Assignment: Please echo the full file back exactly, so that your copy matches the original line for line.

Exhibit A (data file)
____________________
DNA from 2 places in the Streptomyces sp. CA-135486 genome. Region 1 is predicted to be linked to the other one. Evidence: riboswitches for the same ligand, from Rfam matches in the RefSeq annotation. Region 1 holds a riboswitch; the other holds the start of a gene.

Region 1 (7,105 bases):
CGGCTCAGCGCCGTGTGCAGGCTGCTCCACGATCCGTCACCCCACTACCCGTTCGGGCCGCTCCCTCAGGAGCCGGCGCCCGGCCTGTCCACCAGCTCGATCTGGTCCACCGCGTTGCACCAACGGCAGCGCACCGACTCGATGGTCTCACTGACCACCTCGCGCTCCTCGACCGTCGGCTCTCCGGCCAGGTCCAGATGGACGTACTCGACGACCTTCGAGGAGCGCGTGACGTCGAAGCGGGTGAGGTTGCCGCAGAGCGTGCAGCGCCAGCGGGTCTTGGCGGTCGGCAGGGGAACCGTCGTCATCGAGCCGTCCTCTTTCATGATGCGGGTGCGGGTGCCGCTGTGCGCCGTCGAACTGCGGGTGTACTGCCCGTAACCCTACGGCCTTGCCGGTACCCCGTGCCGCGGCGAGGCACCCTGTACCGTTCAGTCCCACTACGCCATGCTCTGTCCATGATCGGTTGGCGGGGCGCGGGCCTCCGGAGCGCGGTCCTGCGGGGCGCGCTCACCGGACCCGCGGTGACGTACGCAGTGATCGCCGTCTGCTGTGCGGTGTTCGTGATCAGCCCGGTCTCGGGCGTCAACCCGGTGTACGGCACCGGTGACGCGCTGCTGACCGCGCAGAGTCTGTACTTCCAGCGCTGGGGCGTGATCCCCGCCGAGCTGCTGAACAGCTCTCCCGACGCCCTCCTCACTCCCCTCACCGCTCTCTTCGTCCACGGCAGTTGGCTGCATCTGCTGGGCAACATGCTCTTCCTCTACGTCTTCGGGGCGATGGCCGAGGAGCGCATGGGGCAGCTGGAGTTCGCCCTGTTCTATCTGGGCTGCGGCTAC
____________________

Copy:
DNA from 2 places in the Streptomyces sp. CA-135486 genome. Region 1 is predicted to be linked to the other one. Evidence: riboswitches for the same ligand, from Rfam matches in the RefSeq annotation. Region 1 holds a riboswitch; the other holds the start of a gene.

Region 1 (7,105 bases):
CGGCTCAGCGCCGTGTGCAGGCTGCTCCACGATCCGTCACCCCACTACCCGTTCGGGCCGCTCCCTCAGGAGCCGGCGCCCGGCCTGTCCACCAGCTCGATCTGGTCCACCGCGTTGCACCAACGGCAGCGCACCGACTCGATGGTCTCACTGACCACCTCGCGCTCCTCGACCGTCGGCTCTCCGGCCAGGTCCAGATGGACGTACTCGACGACCTTCGAGGAGCGCGTGACGTCGAAGCGGGTGAGGTTGCCGCAGAGCGTGCAGCGCCAGCGGGTCTTGGCGGTCGGCAGGGGAACCGTCGTCATCGAGCCGTCCTCTTTCATGATGCGGGTGCGGGTGCCGCTGTGCGCCGTCGAACTGCGGGTGTACTGCCCGTAACCCTACGGCCTTGCCGGTACCCCGTGCCGCGGCGAGGCACCCTGTACCGTTCAGTCCCACTACGCCATGCTCTGTCCATGATCGGTTGGCGGGGCGCGGGCCTCCGGAGCGCGGTCCTGCGGGGCGCGCTCACCGGACCCGCGGTGACGTACGCAGTGATCGCCGTCTGCTGTGCGGTGTTCGTGATCAGCCCGGTCTCGGGCGTCAACCCGGTGTACGGCACCGGTGACGCGCTGCTGACCGCGCAGAGTCTGTACTTCCAGCGCTGGGGCGTGATCCCCGCCGAGCTGCTGAACAGCTCTCCCGACGCCCTCCTCACTCCCCTCACCGCTCTCTTCGTCCACGGCAGTTGGCTGCATCTGCTGGGCAACATGCTCTTCCTCTACGTCTTCGGGGCGATGGCCGAGGAGCGCATGGGGCAGCTGGAGTTCGCCCTGTTCTATCTGGGCTGCGGCTAC